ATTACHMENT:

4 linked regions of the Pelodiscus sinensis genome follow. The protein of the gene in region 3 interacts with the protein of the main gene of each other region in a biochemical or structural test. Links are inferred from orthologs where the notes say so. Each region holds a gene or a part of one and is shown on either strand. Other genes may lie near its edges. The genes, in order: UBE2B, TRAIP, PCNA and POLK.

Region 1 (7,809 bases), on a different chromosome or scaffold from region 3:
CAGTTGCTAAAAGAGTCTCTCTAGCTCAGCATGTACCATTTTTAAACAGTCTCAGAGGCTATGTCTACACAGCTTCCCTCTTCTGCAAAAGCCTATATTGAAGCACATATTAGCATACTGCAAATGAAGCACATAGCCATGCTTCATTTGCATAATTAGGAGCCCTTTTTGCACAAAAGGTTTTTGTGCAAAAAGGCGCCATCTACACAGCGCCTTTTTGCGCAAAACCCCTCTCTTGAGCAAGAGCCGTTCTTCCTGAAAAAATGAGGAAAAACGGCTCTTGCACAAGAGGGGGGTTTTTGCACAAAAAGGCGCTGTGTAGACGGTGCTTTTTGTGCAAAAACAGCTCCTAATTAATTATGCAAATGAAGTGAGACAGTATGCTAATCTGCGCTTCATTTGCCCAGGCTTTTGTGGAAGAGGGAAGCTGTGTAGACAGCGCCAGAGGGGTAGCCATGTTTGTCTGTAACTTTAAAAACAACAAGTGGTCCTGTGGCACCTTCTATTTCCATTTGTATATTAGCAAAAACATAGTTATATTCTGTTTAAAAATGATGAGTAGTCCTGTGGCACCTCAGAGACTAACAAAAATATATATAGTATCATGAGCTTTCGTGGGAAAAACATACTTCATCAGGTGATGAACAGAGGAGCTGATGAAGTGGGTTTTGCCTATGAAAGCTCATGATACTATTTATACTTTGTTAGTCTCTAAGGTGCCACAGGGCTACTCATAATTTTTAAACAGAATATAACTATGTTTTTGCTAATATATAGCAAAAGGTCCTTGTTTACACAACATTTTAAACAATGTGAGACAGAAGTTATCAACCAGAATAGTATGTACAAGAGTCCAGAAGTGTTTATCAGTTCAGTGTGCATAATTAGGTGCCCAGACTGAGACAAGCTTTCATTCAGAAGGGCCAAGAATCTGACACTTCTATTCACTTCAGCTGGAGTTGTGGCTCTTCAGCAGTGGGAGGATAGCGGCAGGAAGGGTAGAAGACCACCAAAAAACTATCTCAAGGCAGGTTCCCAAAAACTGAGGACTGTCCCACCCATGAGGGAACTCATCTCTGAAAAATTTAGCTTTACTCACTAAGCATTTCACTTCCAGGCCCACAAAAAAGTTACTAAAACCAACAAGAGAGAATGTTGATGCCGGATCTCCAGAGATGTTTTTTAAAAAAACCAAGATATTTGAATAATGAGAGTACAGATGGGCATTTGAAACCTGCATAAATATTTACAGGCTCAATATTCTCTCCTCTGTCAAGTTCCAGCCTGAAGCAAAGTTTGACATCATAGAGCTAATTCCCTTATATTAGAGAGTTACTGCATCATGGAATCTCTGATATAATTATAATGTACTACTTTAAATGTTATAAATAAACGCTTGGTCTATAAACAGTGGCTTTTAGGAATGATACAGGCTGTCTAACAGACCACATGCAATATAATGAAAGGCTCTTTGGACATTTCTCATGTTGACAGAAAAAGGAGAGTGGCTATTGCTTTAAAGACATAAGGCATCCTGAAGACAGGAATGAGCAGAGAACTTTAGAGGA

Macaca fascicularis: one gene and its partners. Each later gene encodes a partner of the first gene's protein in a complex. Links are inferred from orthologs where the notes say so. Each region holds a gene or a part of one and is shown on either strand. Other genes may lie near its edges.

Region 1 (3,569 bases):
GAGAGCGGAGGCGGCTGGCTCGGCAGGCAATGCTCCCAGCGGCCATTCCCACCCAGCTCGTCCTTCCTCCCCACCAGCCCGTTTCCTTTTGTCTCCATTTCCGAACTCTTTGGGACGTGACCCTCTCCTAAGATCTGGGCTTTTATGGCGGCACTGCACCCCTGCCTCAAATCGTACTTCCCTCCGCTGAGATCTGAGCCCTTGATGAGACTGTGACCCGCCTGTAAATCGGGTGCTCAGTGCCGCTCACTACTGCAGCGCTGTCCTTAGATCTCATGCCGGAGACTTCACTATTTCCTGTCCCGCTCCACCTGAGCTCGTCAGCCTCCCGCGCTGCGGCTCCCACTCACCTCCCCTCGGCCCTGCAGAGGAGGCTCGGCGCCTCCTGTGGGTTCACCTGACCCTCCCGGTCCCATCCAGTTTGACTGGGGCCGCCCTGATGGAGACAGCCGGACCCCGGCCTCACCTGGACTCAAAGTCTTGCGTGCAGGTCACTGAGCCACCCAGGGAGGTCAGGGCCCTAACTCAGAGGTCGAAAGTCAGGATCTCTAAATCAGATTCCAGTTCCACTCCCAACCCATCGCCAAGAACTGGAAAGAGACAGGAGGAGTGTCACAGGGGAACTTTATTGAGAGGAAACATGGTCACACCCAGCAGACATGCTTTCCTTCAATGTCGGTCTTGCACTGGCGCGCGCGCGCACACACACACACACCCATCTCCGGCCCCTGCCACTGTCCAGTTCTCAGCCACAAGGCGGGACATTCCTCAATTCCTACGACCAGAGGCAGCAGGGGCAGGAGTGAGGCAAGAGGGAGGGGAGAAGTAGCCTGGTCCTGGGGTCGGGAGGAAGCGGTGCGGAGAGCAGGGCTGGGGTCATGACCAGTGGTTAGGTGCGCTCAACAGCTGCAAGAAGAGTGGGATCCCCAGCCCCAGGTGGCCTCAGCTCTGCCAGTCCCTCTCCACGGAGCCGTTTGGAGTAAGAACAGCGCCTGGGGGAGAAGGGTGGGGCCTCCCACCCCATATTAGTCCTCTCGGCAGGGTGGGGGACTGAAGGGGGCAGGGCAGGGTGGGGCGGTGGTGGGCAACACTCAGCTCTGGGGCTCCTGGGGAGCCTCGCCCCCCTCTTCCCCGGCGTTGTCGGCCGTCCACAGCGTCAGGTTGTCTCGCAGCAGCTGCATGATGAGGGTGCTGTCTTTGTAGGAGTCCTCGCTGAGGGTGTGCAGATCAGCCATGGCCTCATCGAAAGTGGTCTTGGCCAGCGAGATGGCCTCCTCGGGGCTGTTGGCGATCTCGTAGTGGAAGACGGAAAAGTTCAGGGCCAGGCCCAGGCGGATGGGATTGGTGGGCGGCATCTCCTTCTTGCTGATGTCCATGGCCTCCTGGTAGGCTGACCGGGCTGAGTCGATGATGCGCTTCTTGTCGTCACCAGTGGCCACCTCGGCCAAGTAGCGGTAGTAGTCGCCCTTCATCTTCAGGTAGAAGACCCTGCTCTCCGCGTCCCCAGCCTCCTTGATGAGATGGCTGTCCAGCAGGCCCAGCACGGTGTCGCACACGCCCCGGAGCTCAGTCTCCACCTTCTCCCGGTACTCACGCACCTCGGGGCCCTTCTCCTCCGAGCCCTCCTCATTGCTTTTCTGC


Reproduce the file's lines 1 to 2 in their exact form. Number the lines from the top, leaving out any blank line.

4 linked regions of the Pelodiscus sinensis genome follow. The protein of the gene in region 3 interacts with the protein of the main gene of each other region in a biochemical or structural test. Links are inferred from orthologs where the notes say so. Each region holds a gene or a part of one and is shown on either strand. Other genes may lie near its edges. The genes, in order: UBE2B, TRAIP, PCNA and POLK.

Region 1 (7,809 bases), on a different chromosome or scaffold from region 3: